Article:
Feb. 15, 2023 – The Federal Judicial Center has an 819-page
Manual for Complex Litigation covering a wide range of issues that come up in complex litigation.
The Fourth Edition (2004) recognizes the “significant change in the landscape of federal litigation and the increasing responsibilities of federal trial judges.”
“[A]lthough federal trial judges are the Manual’s primary audience, the techniques and procedures discussed may be useful in state courts as well, particularly in view of the convergence that is occurring in related litigation pending in both state and federal court systems,” the manual notes.
While concepts discussed in the manual may be relevant today – such as litigation management techniques – much has changed in the almost 20 years since its publication. In addition, many of the procedures highlighted may not apply under the rules of a specific state, such as Wisconsin.
The manual notes that “complex litigation should not be viewed as monolithic.”
That is, “[i]n some areas of law, such as antitrust and securities litigation, substantive and procedural rules are relatively well settled, as are management techniques. In others, such as environmental, civil rights, and mass tort litigation, rules are still emerging or undergoing change. While all complex litigation challenges courts, the unsettled areas present the greatest challenges,” the manual notes.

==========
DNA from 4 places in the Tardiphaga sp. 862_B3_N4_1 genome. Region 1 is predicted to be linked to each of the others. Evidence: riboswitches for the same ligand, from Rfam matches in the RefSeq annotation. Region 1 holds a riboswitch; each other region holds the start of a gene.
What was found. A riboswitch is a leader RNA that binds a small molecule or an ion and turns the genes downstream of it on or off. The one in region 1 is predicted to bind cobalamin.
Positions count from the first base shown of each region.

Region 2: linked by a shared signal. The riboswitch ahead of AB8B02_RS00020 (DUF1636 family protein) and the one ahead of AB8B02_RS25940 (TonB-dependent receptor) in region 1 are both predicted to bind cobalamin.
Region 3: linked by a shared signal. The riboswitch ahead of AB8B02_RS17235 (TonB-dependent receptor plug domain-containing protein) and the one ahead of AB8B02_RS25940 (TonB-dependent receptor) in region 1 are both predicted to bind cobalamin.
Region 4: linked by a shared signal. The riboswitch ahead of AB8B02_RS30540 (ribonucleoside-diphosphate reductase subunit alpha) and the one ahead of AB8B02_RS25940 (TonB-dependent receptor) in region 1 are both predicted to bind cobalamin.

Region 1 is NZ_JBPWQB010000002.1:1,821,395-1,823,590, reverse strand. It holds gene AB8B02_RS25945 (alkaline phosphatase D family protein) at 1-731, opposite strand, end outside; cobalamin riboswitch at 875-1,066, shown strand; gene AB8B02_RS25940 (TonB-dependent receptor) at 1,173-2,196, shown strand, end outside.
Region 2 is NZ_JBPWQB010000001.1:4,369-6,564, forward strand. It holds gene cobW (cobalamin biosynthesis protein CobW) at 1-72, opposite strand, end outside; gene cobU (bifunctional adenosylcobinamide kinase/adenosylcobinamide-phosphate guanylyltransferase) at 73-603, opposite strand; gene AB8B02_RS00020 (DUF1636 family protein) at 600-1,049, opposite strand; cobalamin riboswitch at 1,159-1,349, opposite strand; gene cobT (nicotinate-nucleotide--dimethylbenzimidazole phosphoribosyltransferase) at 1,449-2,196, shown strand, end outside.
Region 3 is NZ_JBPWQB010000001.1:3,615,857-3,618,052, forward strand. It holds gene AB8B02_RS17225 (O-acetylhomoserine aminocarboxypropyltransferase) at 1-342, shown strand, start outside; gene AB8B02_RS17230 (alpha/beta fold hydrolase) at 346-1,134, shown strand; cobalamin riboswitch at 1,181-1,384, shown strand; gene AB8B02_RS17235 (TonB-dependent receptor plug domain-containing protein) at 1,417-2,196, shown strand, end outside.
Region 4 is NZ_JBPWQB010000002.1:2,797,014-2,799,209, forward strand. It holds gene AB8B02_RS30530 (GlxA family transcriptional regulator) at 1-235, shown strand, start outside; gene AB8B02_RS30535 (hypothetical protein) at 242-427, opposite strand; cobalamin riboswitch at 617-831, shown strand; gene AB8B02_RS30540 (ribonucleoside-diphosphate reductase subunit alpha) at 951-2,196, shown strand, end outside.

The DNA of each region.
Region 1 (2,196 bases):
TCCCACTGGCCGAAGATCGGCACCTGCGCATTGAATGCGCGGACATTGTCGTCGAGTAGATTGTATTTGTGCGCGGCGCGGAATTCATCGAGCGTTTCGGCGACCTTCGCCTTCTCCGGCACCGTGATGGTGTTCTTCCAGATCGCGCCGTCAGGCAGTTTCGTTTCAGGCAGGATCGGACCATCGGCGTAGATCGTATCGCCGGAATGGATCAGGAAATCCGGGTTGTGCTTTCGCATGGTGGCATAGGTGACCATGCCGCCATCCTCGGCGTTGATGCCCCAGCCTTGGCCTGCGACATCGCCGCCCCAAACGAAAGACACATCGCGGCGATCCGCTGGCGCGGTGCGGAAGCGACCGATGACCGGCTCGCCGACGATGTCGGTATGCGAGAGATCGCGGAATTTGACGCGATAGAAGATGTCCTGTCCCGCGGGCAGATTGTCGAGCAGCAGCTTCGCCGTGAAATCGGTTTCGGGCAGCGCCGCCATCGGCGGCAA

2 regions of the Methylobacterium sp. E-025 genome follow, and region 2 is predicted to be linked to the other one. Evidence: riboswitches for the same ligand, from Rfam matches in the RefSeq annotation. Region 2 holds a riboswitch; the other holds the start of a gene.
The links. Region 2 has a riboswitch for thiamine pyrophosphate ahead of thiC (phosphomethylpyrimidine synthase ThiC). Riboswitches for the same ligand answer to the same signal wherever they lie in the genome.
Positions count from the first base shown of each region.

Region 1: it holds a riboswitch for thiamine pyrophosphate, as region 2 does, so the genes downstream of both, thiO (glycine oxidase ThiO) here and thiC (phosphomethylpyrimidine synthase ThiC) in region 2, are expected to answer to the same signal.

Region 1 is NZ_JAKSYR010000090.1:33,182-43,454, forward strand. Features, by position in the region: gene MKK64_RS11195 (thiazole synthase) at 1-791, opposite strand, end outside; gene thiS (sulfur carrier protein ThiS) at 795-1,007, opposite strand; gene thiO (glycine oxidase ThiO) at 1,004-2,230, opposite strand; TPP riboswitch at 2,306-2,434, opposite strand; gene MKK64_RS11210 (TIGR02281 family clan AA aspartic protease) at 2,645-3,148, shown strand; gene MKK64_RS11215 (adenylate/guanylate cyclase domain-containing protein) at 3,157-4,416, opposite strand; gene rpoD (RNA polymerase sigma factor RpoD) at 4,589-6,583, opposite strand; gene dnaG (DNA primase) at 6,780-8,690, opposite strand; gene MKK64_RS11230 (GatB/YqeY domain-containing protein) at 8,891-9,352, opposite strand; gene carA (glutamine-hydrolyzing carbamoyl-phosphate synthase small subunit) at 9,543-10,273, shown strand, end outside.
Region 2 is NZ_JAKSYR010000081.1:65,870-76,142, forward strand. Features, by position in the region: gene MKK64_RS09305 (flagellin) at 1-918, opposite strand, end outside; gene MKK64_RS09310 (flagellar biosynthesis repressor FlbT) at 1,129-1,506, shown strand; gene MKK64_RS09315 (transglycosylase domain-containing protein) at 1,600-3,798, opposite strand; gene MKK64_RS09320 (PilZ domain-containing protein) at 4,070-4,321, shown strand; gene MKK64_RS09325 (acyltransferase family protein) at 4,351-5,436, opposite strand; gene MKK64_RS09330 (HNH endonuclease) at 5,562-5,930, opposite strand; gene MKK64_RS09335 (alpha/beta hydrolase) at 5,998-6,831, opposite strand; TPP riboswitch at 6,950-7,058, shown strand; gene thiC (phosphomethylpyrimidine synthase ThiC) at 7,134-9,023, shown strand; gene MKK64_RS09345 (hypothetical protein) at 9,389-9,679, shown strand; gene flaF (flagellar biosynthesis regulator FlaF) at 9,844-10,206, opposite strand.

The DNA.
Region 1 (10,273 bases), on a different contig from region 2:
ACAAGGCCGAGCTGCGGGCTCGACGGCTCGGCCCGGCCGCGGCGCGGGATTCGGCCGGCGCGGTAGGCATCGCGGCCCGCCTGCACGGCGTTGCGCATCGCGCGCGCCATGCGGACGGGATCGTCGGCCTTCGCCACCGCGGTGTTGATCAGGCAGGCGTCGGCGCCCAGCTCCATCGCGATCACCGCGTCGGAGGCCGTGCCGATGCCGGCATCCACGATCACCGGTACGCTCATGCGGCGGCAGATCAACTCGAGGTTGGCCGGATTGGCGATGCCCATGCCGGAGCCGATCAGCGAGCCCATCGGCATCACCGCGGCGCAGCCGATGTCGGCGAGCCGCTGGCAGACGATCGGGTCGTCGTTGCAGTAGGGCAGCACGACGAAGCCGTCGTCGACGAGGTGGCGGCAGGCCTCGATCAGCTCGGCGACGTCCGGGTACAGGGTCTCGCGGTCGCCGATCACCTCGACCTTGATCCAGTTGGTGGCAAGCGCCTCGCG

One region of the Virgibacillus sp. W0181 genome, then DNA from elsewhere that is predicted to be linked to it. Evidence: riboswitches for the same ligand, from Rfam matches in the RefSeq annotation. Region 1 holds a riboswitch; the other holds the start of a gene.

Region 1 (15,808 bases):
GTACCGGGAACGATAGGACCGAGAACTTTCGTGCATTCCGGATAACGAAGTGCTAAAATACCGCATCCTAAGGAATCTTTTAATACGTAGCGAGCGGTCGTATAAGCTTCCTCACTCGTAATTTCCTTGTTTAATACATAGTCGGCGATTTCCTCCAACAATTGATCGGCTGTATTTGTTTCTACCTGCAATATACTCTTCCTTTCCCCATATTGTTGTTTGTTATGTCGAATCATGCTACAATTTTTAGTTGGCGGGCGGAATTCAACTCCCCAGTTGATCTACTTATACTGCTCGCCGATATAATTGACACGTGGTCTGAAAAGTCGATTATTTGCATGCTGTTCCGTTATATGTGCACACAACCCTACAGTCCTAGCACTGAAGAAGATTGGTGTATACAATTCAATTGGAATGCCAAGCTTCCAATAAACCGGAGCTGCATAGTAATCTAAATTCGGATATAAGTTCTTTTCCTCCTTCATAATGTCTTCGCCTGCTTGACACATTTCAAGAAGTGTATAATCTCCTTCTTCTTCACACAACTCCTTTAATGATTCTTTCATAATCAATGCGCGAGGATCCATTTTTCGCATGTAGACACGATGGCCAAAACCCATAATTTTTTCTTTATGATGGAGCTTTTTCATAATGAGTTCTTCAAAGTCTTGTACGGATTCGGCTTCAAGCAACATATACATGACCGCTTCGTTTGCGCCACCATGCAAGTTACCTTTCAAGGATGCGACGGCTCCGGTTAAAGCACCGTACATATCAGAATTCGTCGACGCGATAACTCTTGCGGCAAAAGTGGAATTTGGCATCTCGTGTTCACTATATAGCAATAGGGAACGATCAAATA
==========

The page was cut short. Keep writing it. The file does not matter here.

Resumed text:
So what are the challenges in complex litigation in Wisconsin state courts today?
One challenge might be knowing where complex litigation cases should be filed. For instance, large claim business and commercial cases must go to the commercial court docket
in the counties with a commercial court docket.
How does that work? Commercial court judges will be discussing it soon at a full-day in-person seminar at the Pfister Hotel in Milwaukee,
Handling Complex Business Cases (2023), with webcast seminars following.
This single-day program features two tracks of sessions specially designed to bring you up to speed on everything you need to know about practicing before Wisconsin’s business courts.
Experienced counsel and judges will provide insights on best business court practices and explore a wide range of commercial law topics, including:
the economic loss doctrine;
non-compete, no-solicitation, and confidentiality clauses; and
receivership and insolvency.
While there’s no “manual for complex litigation” specific to Wisconsin – aside from State Bar of Wisconsin PINNACLE™ books like
Business Litigation & Dispute Resolution in Wisconsin and
Civil Procedure Before Trial, and
Wisconsin Discovery Law and Practice, to name a few – lawyers can make more sense of the complexities of complex litigation through
Handling Complex Business Cases (2023).